Earthquakes And Volcanoes Draw Some Lines

One of the most important things that geologists discovered when they conducted seismic studies of the crust was that it was not made up of one single piece. Instead, the crust is cracked and broken into many different pieces. Scientists discovered this fact as they began to learn more about the causes of earthquakes. It had long been known that earthquakes do not happen with the same frequency all over the planet. Some places, like California and Mexico, have many earthquakes. Places like Michigan and Maine have relatively few. The big question that geologists had to answer was why this should be. To understand the problem, it helps to understand what causes an earthquake in the first place.

During an earthquake, forces inside the planet cause two pieces of the crust to move past each other. The breaks between the pieces of crust are called faults, and they come in many different sizes. As might be expected, large earthquakes usually happen at big faults and small quakes usually happen at small ones. In the early 1960s, several geologists began taking the really simple approach of plotting the location of earthquakes on a map of the world. In a short time, an interesting picture began to develop.

Drawing Earthquake And Volcanoes
Figure 5.4 Volcanoes (red triangles) and major earthquakes (yellow dots) are concentrated along the boundaries of tectonic plates (red lines).

It seems that most earthquakes occur in the ocean along narrow bands. The single biggest concentration of them can be found in a broad ring that roughly circles the Pacific Ocean. Another area of earthquake concentration is found along the mid-ocean ridges. Earthquakes that occur on land are usually found in mountainous regions.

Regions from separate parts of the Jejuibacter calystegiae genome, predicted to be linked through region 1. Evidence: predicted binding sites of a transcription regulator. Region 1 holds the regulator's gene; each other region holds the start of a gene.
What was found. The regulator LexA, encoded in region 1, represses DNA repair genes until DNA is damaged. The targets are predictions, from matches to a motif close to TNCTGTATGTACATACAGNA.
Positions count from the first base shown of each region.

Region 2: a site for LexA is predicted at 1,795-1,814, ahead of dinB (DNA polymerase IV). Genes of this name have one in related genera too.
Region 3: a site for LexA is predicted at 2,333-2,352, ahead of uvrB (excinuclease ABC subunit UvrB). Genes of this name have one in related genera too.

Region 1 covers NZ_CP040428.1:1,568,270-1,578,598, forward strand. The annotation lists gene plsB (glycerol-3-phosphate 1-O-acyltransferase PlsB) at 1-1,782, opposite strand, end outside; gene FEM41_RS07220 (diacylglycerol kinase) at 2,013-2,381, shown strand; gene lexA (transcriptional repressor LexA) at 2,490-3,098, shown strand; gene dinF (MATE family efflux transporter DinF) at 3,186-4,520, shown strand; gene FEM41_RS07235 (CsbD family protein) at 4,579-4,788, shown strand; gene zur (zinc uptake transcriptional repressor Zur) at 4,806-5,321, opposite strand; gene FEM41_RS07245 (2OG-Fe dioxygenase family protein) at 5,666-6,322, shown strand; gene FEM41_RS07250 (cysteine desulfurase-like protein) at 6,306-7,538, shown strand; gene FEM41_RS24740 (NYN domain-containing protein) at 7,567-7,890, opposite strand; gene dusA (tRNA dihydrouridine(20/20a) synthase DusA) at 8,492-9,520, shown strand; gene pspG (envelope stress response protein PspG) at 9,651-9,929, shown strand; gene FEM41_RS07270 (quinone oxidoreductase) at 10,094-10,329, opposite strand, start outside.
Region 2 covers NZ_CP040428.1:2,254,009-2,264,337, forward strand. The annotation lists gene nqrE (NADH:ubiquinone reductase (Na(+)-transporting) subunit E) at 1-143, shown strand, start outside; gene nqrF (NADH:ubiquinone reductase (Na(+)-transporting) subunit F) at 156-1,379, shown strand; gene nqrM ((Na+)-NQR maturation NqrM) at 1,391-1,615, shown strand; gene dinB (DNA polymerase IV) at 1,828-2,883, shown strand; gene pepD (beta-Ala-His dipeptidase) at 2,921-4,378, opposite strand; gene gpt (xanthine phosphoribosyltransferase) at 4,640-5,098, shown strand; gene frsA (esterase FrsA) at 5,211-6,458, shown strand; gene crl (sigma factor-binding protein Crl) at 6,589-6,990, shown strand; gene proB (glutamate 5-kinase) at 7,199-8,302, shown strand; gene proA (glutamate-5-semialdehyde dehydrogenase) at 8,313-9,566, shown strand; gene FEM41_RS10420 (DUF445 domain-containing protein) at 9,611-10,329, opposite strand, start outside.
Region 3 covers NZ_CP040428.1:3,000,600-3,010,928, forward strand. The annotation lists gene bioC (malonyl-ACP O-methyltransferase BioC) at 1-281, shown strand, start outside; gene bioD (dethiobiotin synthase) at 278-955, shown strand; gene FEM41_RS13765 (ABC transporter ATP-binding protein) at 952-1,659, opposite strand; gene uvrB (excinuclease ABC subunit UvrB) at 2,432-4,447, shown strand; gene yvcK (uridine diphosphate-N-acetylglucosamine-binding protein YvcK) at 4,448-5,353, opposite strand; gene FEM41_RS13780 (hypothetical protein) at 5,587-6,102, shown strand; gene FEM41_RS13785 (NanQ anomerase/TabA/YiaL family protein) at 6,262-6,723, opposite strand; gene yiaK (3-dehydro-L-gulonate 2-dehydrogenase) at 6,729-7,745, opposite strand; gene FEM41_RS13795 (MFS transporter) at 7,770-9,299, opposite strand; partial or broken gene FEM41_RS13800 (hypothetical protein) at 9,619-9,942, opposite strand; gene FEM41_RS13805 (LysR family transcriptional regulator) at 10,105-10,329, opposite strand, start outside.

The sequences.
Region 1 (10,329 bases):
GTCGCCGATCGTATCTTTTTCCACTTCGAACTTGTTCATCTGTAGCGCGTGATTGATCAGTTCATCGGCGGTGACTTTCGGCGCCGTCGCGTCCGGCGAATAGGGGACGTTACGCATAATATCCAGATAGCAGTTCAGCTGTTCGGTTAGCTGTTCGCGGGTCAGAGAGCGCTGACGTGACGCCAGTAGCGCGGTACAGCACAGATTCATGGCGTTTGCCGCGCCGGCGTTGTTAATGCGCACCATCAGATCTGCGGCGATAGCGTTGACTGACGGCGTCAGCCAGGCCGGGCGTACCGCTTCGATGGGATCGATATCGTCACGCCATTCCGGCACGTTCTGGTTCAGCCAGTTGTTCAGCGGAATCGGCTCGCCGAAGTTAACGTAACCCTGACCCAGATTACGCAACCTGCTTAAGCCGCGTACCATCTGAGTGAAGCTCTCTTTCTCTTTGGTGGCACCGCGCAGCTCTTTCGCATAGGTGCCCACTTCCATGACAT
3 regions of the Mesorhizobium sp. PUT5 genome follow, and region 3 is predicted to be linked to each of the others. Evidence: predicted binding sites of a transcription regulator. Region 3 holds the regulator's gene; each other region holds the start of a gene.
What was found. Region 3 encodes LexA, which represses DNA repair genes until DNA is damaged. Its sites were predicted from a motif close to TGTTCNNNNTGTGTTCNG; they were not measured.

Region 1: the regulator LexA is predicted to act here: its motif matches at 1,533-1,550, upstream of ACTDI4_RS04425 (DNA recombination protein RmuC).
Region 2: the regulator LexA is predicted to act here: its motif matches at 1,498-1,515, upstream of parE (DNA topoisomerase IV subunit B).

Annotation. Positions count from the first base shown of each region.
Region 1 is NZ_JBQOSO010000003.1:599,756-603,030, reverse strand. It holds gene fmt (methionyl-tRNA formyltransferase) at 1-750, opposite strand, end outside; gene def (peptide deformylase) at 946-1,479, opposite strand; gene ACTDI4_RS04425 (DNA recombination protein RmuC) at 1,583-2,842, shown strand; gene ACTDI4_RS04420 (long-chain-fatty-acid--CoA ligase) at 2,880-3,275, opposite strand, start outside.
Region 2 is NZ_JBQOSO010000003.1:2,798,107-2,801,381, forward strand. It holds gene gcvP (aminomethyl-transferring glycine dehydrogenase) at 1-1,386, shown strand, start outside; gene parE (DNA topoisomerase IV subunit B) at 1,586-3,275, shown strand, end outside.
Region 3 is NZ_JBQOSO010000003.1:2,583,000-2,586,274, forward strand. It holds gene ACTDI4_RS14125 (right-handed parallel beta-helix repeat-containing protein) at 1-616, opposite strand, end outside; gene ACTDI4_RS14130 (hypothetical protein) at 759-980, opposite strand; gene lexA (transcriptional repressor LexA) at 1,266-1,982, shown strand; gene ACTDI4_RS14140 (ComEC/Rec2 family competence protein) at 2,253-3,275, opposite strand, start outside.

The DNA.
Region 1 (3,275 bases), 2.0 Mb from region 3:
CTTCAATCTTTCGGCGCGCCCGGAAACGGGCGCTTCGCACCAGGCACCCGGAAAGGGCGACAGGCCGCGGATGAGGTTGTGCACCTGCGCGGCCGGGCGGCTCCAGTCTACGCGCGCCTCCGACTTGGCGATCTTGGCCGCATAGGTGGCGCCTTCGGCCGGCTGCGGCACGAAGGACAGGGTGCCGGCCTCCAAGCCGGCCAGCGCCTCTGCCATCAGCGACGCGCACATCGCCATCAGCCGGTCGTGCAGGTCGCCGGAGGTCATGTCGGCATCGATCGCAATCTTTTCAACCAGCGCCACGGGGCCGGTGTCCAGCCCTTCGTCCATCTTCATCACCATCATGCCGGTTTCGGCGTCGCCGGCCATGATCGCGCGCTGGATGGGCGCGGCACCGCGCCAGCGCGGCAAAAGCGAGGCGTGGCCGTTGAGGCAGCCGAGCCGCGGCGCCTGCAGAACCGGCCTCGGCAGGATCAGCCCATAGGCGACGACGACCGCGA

After geologists plotted the earthquake locations, they did the same for active volcanoes. Volcanoes are openings in the Earth where hot liquid magma rises to the surface from deep within.

the ring of Fire

So many active volcanoes are located around the rim of the Pacific Ocean that geologists have nicknamed it the "Ring of Fire." While all volcanoes are dangerous, the size and explosiveness of most of the volcanoes found in this ring make them particularly hazardous. In recent years, eruptions at Mount St. Helens in the United States and Mount Pinatubo in the Philippines have been responsible for the destruction of a tremendous amount of property and loss of life.

These eruptions are small compared to past eruptions, however. In 1883, Krakatau, located between the islands of Java and Sumatra, blew up with such force that it was heard in Australia, over 2,000 miles (3,219 km) away. An even bigger eruption had occurred earlier, in Indonesia in 1815, when the entire top of Mount Tambora blew off, killing over 50,000 people. More, possibly bigger, problems with the volcanoes in the Ring of Fire lie in the future. Many of the Ring of Fire volcanoes are among the world's largest, including Mount Fuji in Japan and Mount Rainier in the United States, both of which are just waiting to blow. Because the populations surrounding these volcanoes are so large, their eruptions could impact millions of people.

Table 5-1: Deadly Volcanoes in the Ring of Fire

Year

Volcano Name and Location

Estimated Number Killed

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